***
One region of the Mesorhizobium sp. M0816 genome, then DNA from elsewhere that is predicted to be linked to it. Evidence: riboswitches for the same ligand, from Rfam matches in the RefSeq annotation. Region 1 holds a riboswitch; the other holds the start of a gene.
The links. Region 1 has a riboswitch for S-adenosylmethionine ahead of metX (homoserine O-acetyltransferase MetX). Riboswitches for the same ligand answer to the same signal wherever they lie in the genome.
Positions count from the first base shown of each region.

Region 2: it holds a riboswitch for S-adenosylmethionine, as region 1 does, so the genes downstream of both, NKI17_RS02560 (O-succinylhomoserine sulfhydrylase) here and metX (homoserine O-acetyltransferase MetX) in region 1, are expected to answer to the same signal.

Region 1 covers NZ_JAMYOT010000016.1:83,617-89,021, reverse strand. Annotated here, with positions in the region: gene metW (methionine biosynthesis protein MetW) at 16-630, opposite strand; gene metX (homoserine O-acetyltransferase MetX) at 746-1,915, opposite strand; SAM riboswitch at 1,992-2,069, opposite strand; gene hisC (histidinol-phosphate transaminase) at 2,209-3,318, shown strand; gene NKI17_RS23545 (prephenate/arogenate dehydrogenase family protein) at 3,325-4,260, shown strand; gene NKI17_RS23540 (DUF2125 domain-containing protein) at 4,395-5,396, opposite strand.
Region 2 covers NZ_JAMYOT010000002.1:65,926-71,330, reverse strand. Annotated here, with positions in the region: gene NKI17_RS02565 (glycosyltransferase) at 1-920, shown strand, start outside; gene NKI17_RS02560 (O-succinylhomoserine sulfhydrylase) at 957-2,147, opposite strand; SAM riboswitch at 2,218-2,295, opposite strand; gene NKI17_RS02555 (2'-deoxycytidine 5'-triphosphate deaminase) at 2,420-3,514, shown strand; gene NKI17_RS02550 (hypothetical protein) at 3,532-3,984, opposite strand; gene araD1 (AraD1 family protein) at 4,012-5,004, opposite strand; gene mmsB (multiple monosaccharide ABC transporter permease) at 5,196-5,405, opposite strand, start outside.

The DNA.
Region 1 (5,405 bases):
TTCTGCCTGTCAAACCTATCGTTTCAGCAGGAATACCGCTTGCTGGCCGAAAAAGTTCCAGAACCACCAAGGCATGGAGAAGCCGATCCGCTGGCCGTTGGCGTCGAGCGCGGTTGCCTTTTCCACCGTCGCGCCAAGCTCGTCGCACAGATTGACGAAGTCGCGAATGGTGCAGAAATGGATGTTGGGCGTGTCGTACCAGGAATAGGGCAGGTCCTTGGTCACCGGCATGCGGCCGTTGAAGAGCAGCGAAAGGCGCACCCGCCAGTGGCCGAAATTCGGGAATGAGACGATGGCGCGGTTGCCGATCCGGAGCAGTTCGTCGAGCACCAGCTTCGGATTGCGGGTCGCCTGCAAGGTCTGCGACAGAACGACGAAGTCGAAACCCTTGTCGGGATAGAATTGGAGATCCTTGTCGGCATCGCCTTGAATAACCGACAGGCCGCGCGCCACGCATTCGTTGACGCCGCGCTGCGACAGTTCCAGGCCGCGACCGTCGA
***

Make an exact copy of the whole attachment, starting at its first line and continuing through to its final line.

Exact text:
One region of the Mesorhizobium sp. M0816 genome, then DNA from elsewhere that is predicted to be linked to it. Evidence: riboswitches for the same ligand, from Rfam matches in the RefSeq annotation. Region 1 holds a riboswitch; the other holds the start of a gene.
The links. Region 1 has a riboswitch for S-adenosylmethionine ahead of metX (homoserine O-acetyltransferase MetX). Riboswitches for the same ligand answer to the same signal wherever they lie in the genome.
Positions count from the first base shown of each region.

Region 2: it holds a riboswitch for S-adenosylmethionine, as region 1 does, so the genes downstream of both, NKI17_RS02560 (O-succinylhomoserine sulfhydrylase) here and metX (homoserine O-acetyltransferase MetX) in region 1, are expected to answer to the same signal.

Region 1 covers NZ_JAMYOT010000016.1:83,617-89,021, reverse strand. Annotated here, with positions in the region: gene metW (methionine biosynthesis protein MetW) at 16-630, opposite strand; gene metX (homoserine O-acetyltransferase MetX) at 746-1,915, opposite strand; SAM riboswitch at 1,992-2,069, opposite strand; gene hisC (histidinol-phosphate transaminase) at 2,209-3,318, shown strand; gene NKI17_RS23545 (prephenate/arogenate dehydrogenase family protein) at 3,325-4,260, shown strand; gene NKI17_RS23540 (DUF2125 domain-containing protein) at 4,395-5,396, opposite strand.
Region 2 covers NZ_JAMYOT010000002.1:65,926-71,330, reverse strand. Annotated here, with positions in the region: gene NKI17_RS02565 (glycosyltransferase) at 1-920, shown strand, start outside; gene NKI17_RS02560 (O-succinylhomoserine sulfhydrylase) at 957-2,147, opposite strand; SAM riboswitch at 2,218-2,295, opposite strand; gene NKI17_RS02555 (2'-deoxycytidine 5'-triphosphate deaminase) at 2,420-3,514, shown strand; gene NKI17_RS02550 (hypothetical protein) at 3,532-3,984, opposite strand; gene araD1 (AraD1 family protein) at 4,012-5,004, opposite strand; gene mmsB (multiple monosaccharide ABC transporter permease) at 5,196-5,405, opposite strand, start outside.

The DNA.
Region 1 (5,405 bases):
TTCTGCCTGTCAAACCTATCGTTTCAGCAGGAATACCGCTTGCTGGCCGAAAAAGTTCCAGAACCACCAAGGCATGGAGAAGCCGATCCGCTGGCCGTTGGCGTCGAGCGCGGTTGCCTTTTCCACCGTCGCGCCAAGCTCGTCGCACAGATTGACGAAGTCGCGAATGGTGCAGAAATGGATGTTGGGCGTGTCGTACCAGGAATAGGGCAGGTCCTTGGTCACCGGCATGCGGCCGTTGAAGAGCAGCGAAAGGCGCACCCGCCAGTGGCCGAAATTCGGGAATGAGACGATGGCGCGGTTGCCGATCCGGAGCAGTTCGTCGAGCACCAGCTTCGGATTGCGGGTCGCCTGCAAGGTCTGCGACAGAACGACGAAGTCGAAACCCTTGTCGGGATAGAATTGGAGATCCTTGTCGGCATCGCCTTGAATAACCGACAGGCCGCGCGCCACGCATTCGTTGACGCCGCGCTGCGACAGTTCCAGGCCGCGACCGTCGA